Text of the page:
>> "A human being should be able to change a diaper, plan an invasion, butcher a hog, conn a ship, design a building, write a sonnet, balance accounts, build a wall, set a bone, comfort the dying, take orders, give orders, cooperate, act alone, solve equations, analyze a new problem, pitch manure, program a computer, cook a tasty meal, fight efficiently, die gallantly. Specialization is for insects."  -- R. Heinlein, Time Enough For Love.  G. Putnam's Sons, 1973.
>> 
>> On Fri, Oct 21, 2016 at 7:31 PM, Allan Olley <allan.olley at utoronto.ca<mailto:allan.olley at utoronto.ca>> wrote:
>> Hi,
>>       Note that "Specialization is for insects." is a Robert A. Heinlein quote (from Time Enough for Love apparently). As Abraham Lincoln said "There are lots of poorly attributed quotes on the internet." ;) Feynman was notably dismissive of academic philosophy at least and so not necessarily one of the bridge builders.
>>       I wanted to say the idea of an MIT humanities walk out puts me in mind of Douglas Adams idea of a philosophers threatening to strike ("Who would that inconvenience") in response to the construction of the super computer Deep Thought. Where the computer's intended use raises the specter of rendering philosophers obsolete by answering the ultimate question of life, the universe and everything.
>> 
>> --
>> Yours Truly,
>> Allan Olley, PhD
>> 
>> http://individual.utoronto.ca/fofound/
>> 
>> 
>> On Fri, 21 Oct 2016, Dag Spicer wrote:
>> 
>> … and let us not forget the many who straddle both disciplines: MDs with art history degrees; historians who are also engineers, airline pilots with MBAs…  perhaps the whole dichotomy needs a refresh?  Whatever line you’re on ("techies" vs "fuzzies”), Feynam’s advice is best: “Specialization is for insects.”
>> 
>> :_)
>> 
>> Dag
>> 
>> 
>> On Oct 21, 2016, at 2:07 PM, Alberts, Gerard <G.Alberts at uva.nl<mailto:G.Alberts at uva.nl><mailto:G.Alberts at uva.nl<mailto:G.Alberts at uva.nl>>> wrote:
>> 
>> Dear Tom, why, no, your quote rests on an anti-Snow type of argument. Snow's plea is for mutual understanding and dialogue. He tries to avert the possible disdain for the humanities. His crucial point is that we should all know the second law of thermodynamics as an assett of our cultural baggage, just the same as we know quote from Shakespeare. Gerard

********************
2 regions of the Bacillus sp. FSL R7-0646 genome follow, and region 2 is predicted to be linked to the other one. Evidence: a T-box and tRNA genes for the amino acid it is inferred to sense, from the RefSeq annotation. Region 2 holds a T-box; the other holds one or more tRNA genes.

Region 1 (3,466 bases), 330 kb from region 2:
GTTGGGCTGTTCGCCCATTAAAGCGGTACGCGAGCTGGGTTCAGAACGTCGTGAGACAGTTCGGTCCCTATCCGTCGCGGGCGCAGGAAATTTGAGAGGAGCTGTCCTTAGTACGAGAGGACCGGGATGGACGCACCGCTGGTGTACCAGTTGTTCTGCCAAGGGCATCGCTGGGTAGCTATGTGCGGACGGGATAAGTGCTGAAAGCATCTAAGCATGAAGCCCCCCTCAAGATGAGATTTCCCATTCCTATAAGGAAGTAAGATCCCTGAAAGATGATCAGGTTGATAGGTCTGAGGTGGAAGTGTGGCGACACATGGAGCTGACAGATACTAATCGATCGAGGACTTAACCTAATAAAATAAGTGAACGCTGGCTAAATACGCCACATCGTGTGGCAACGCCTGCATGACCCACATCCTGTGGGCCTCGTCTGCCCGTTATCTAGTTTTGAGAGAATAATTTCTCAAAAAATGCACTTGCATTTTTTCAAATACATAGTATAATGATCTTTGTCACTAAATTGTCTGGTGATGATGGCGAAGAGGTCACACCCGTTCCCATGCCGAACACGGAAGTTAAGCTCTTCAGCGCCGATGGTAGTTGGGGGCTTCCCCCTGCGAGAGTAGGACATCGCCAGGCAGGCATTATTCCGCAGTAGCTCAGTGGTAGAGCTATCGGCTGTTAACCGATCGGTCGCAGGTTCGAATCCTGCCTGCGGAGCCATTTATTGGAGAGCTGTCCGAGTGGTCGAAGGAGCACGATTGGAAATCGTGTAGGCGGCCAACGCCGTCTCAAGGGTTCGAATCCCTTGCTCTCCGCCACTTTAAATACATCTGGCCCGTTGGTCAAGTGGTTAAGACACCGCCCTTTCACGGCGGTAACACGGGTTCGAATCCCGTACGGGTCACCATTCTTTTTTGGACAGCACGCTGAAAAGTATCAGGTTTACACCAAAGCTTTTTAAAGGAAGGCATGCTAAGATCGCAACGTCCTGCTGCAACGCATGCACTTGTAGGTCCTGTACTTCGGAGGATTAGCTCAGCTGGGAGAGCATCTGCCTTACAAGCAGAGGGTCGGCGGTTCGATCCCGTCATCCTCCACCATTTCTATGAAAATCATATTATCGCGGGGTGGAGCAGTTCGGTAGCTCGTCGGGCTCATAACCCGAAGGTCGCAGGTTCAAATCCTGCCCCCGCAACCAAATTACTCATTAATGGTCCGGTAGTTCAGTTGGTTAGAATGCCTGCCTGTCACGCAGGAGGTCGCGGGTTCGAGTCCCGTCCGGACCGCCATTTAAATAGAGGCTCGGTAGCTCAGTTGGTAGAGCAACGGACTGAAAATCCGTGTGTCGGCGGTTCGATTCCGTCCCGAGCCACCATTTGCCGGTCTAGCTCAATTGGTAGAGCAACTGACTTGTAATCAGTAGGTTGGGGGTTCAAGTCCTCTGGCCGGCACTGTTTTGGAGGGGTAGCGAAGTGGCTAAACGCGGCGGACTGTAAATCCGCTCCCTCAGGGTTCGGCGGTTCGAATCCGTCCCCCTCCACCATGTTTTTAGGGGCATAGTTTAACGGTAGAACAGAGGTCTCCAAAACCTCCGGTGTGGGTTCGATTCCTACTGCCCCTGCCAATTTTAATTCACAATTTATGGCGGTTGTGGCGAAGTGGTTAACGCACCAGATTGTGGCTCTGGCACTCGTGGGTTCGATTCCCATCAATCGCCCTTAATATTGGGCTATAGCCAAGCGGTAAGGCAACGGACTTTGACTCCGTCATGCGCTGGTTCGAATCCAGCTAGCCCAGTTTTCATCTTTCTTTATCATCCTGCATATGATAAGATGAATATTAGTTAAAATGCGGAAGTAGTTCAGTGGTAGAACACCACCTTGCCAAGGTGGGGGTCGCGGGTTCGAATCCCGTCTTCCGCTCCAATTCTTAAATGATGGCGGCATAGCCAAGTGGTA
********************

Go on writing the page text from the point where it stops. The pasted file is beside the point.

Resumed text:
>> ________________________________
>> Van: Members [members-bounces at lists.sigcis.org<mailto:members-bounces at lists.sigcis.org><mailto:members-bounces at lists.sigcis.org<mailto:members-bounces at lists.sigcis.org>>] namens Thomas Haigh [thomas.haigh at gmail.com<mailto:thomas.haigh at gmail.com><mailto:thomas.haigh at gmail.com<mailto:thomas.haigh at gmail.com>>]
>> Verzonden: vrijdag 21 oktober 2016 22:08
>> Aan: 'Lee Vinsel'
>> CC: 'sigcis'
>> Onderwerp: Re: [SIGCIS-Members] Science wars quote that scientists can teach English but not vice versa
>> 
>> It’s definitely a two cultures argument, but I think the quote was an updated version and nastier. Though I could be conflating after all this time.
>> 
>> In the bigger picture I guess the difference between Snow and the 1990s dialog was that Snow was bemoaning the separation of science and the humanities and limited engagement with science by non-specialists. Whereas in the science wars, scientists were complaining that humanities people were pretending to engage with science but messing it up or challenging its authority.
>> 
>> Tom
>> 
>> From: Lee Vinsel [mailto:lee.vinsel at gmail.com<mailto:lee.vinsel at gmail.com>]
>> Sent: Friday, October 21, 2016 2:35 PM
>> To: Thomas Haigh <thomas.haigh at gmail.com<mailto:thomas.haigh at gmail.com><mailto:thomas.haigh at gmail.com<mailto:thomas.haigh at gmail.com>>>
>> Cc: sigcis <members at sigcis.org<mailto:members at sigcis.org><mailto:members at sigcis.org<mailto:members at sigcis.org>>>